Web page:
Is There Demand for Exadata?

The trouble with Oracle's Exadata v2 pitch, a competitor alleges, is that there just isn't much demand for what Oracle's selling.

Oracle recently unveiled Exadata Version 2, its most ambitious database appliance to date. Oracle positions Exadata v2 as a jack-of-all-trades database, touting its strong feature set for enterprises with heavy transaction-oriented or data warehousing workloads. (See

The trouble with this approach, one of Oracle's competitors alleges, is that there doesn't seem to be much demand for such an offering.

It's important to consider Oracle's announcement in light of Exadata's short history. Version 1, which Oracle shipped in September 2008, was designed chiefly for data warehousing, delivering what Oracle officials trumpeted as "world-class" performance for analytic workloads.

Oracle tried a different approach with Exadata v2, trumpeting that product's combined analytic and online transaction processing (OLTP) power. Co-founder and CEO Larry Ellison took aim at several competitors in this regard, challenging IBM Corp. -- holder of the existing TPC transaction processing performance crown -- on the OLTP front, even as he dismissed the efforts of upstart competitors (such as Exasol, IBM's own solidDB, and QlikTech) that market in-memory database technologies for both data warehousing and OLTP workloads.

Exadata, Ellison claimed, beats all comers, as both an OLTP and data warehousing platform. He compared Exadata v2 to IBM's Power5-based System p 595, running Big Blue's AIX v5L operating system and DB2 v9.5 database. That configuration, of course, has been sitting atop the Transaction Processing Performance Council's (TPC) TPC-C benchmark heap since last June.

"To deliver the same capacity, the same performance, we need two of these Exadata [v2] racks, which cost less than a quarter as much," Ellison trumpeted. "If you want to spend the same money [as the IBM configuration], you can go four times faster. If you want to save more than 75 percent, just go the same speed," he continued, sneaking in a quick dig at IBM's non-clustered -- and hence non-fault-tolerant -- configuration: "Oh, by the way, we're fault-tolerant; they're not. We're incrementally expandable on demand; they're not."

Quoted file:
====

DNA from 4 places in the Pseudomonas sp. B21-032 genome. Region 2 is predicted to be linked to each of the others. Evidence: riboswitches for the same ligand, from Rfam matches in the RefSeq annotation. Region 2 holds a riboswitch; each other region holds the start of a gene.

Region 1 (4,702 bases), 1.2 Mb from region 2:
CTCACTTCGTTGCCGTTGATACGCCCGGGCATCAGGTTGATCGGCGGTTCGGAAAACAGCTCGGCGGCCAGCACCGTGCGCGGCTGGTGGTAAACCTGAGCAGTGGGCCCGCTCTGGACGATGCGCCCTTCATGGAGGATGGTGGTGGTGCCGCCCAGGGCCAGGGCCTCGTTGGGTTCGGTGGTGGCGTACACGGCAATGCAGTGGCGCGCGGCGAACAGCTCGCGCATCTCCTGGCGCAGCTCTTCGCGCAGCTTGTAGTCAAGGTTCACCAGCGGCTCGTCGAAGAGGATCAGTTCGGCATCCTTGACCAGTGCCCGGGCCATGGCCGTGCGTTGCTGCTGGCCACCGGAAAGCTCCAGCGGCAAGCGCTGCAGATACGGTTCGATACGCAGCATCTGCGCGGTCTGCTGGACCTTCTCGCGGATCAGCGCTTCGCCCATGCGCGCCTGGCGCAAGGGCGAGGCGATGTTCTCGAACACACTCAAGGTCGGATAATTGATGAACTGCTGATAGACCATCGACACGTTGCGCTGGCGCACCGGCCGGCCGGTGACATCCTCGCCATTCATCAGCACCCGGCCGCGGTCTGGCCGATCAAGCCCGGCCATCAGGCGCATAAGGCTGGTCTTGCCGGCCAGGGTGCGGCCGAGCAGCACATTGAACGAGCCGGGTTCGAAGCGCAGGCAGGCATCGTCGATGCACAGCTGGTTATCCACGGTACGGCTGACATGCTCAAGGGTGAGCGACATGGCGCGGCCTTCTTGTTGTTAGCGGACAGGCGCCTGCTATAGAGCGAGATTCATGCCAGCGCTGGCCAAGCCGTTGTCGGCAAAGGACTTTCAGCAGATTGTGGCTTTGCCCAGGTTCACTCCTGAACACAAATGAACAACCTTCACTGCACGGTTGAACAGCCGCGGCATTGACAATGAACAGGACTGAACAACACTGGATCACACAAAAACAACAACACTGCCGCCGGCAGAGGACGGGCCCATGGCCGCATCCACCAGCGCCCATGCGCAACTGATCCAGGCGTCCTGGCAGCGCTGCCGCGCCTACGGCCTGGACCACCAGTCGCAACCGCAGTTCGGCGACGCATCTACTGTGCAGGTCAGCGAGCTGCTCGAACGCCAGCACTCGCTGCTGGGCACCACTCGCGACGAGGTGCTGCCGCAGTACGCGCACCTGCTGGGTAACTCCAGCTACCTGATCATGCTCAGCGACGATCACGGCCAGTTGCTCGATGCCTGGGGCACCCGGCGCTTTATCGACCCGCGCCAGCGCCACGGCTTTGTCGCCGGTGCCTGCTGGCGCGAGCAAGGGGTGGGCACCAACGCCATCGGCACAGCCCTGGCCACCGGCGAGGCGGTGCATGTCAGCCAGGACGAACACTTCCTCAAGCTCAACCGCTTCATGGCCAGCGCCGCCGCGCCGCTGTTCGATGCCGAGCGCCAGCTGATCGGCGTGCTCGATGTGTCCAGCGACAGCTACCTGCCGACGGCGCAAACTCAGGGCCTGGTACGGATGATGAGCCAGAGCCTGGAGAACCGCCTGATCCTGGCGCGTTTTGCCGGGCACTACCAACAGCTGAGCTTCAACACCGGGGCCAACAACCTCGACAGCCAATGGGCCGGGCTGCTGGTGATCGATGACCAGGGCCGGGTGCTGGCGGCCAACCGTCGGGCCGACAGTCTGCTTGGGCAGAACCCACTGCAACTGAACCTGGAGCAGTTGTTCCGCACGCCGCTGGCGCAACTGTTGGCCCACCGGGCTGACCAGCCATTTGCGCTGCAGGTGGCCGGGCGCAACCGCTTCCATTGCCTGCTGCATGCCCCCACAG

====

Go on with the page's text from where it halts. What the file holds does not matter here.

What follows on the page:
Nor did Ellison spare Oracle's competitors in the in-memory database segment, either. "We're even faster than this new generation of database that's designed specifically to optimize queries for databases that are stored entirely in main memory," he said. "There's some new start-ups … that all they can do is [have to be] able to load the entire database into memory; if you load the entire database into memory, they run pretty fast."

Not the Real World

Putting aside Oracle's Exadata performance claims -- which, naturally, its competitors dispute, for one reason or another -- the company's rivals seem most incensed about its combined OLTP/data warehousing pitch. Simply put, some allege, Oracle and Ellison are setting up a straw man: the only customers that might actually be persuaded by such a pitch are all-Oracle shops. For most other enterprises, they contend, the costs of running OLTP and analytic workloads on the same platform far outweigh the benefits.